Tragedy of any kind leads one to pause and take an inventory of what's most important in life. And, most often, the one aspect considered to be of insurmountable value is that of family. In The Year That Follows, Scott Lasser draws the reader into the life of a single mother, Cat, living in Detroit, who, in the wake of the unimaginable disaster of 9/11, discovers that her brother is gone forever. Lasser's dramatic story is one that most Americans can relate to whether or not they had an immediate family member or a friend lose their life on that fateful day. This book uncovers how the lives of this particular family, already struggling for closeness, are sadly scrambled after 9/11. Then Lasser cleverly reveals what it takes to draw them together. Following the death of her brother, Cat embarks on a quest to determine how she will make her family whole and complete again. Along the way, visions from the past are woven into the present to make a difference in the future of this family.
Circumstances have kept Cat from being as successful as her brother Kyle believes she could be. When she unexpectedly got pregnant early in her career, her focus became her little boy, Connor. Connor's dad, Michael, is in the picture and is a part of Connor's life, but he is not the committing type. Then there is Cat's father, Sam, who lives with "ghosts" from his own past and who raised Kyle and Cat alone after their mother committed suicide. Cat carried a certain sadness with her, but Kyle was determined to change his life and not look back, except for caring for his sister. He completed college and moved to New York, where he became a very successful stock broker. Most of the time, he didn't slow down for more than a moment to enjoy family life.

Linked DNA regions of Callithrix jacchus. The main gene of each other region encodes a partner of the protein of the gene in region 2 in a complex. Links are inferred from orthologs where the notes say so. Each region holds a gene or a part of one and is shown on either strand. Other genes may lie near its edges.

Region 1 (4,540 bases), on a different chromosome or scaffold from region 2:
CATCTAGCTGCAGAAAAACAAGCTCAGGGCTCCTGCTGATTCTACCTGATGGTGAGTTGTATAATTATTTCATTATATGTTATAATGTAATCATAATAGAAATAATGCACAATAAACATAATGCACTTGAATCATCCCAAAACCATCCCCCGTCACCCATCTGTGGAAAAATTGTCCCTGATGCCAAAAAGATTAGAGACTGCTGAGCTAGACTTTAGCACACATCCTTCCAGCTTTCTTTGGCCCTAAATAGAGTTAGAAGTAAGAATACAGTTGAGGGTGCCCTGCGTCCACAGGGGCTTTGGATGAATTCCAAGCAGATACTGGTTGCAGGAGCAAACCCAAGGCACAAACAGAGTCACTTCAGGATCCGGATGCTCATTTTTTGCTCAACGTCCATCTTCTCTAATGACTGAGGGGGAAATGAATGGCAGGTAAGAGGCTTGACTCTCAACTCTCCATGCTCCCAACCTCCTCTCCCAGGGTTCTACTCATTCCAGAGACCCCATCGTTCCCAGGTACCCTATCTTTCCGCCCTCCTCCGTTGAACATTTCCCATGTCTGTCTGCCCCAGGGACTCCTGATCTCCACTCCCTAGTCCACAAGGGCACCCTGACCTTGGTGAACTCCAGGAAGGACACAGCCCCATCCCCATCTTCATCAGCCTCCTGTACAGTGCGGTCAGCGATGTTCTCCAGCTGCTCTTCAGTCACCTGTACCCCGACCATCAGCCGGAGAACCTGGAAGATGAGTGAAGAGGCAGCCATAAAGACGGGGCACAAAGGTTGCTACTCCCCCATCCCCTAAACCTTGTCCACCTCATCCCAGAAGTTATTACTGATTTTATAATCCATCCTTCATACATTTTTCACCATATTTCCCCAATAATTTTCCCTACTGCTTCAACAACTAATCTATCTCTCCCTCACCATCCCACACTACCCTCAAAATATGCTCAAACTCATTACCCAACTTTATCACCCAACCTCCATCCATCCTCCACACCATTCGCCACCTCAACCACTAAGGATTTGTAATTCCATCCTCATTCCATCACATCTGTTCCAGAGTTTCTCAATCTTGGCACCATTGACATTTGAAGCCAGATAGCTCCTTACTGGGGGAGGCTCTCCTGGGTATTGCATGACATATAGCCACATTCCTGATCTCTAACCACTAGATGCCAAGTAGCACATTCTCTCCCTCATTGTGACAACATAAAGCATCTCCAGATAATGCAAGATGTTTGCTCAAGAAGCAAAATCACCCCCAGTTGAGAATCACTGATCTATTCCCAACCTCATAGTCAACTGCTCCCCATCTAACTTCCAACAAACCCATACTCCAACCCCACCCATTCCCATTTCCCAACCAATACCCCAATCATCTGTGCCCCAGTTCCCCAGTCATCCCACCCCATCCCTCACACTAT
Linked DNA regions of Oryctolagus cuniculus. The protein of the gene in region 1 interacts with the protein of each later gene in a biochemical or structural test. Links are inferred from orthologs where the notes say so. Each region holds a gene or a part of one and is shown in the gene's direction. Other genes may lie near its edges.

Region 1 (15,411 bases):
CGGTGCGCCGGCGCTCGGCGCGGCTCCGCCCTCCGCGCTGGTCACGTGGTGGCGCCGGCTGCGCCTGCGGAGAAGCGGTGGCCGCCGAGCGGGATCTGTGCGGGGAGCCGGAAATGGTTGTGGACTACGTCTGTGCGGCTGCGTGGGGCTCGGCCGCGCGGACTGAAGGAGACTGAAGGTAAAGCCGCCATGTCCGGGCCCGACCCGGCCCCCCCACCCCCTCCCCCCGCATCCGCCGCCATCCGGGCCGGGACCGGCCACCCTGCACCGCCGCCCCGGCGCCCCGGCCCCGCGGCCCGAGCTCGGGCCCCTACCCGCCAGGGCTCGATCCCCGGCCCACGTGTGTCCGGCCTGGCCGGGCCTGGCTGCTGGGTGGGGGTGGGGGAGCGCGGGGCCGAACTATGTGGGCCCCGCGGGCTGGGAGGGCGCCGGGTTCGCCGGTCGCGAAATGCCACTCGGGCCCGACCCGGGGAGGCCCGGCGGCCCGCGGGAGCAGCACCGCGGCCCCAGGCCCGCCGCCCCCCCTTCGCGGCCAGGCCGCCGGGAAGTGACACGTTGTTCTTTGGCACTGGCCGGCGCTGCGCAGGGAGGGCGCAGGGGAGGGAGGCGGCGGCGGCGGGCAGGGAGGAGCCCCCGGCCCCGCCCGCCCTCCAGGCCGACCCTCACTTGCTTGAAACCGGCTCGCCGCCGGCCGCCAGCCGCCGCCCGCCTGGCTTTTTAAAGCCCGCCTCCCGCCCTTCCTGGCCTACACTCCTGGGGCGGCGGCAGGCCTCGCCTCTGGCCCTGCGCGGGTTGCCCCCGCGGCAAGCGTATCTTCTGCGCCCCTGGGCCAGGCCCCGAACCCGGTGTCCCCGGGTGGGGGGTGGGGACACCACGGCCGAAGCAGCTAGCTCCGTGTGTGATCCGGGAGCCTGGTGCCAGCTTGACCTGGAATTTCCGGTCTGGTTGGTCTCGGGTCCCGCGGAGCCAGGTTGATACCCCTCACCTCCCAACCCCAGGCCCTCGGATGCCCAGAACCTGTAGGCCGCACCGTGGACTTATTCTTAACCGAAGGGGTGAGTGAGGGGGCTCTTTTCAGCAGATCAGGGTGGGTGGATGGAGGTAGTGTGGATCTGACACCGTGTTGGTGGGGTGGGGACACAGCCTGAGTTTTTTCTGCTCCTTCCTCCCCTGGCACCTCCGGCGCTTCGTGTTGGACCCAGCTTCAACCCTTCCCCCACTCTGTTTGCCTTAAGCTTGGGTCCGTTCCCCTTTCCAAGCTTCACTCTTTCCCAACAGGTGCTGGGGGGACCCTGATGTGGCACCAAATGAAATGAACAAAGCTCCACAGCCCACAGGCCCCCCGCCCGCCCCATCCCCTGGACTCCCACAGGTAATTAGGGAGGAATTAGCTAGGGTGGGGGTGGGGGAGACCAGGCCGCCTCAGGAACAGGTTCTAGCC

However, as he nears his mid-40s, he begins to think about family. Upon over-hearing that his ex-girlfriend, Siobhan, had recently given birth to a little boy, he is positive that the child is his son and he needs to confront Siobhan and make decisions about settling down. When Kyle finds out that Cat is struggling financially, he offers to fly her to New York for a visit and to provide a little monetary assistance. More so, however, he wants to get her opinion on what to do about Siobhan and the baby. Who knows? Perhaps he can make a go of things with Siobhan and his son and create his own family, one that will supersede that of his childhood and satisfy the longing he has for that something special that bonds a family together forever.
This compelling account of a family in search of wholeness and completeness is catapulted when, barely a day after Kyle confides in Cat about his baby boy, he is killed in one of the Towers on 9/11. Struggling to accept the loss of her brother, Cat is further shaken to learn that Siobhan is also believed to have died in the attack. Cat then embarks on an extraordinary search to find her brother's child and make him part of her family, to keep a part of Kyle alive in their lives. This search takes time, and Cat's life changes dramatically in the year following the loss of her brother. She learns more about her father, the loss of her mother, and even more about herself.
She also discovers what kind of life she wants and the legacy she wants to leave her son. Cat's quest to bring Kyle's son home and raise him as her own helps her create the close-knit family that she and her brother always yearned for. Along the way she reunites with an ex-boyfriend who has become a lawyer and can help her make her dream a reality. Excitement and interest escalate as Cat gets closer to bringing her brother's son home. However, there is an unexpected, yet deeply heartwarming twist nearing the conclusion of the story, which will no doubt reach into your core and pull at your heartstrings. With gifted writing, Lasser helps the reader experience Cat's revelations about the true meaning of family and how family bonds cannot be broken no matter distance or death.
The Year that Follows is one well worth reading. It's a quick uplifting book that I had trouble putting down. Scott Lasser's characters are genuine and I very much liked his writing style.
Recommended by Cathy Lee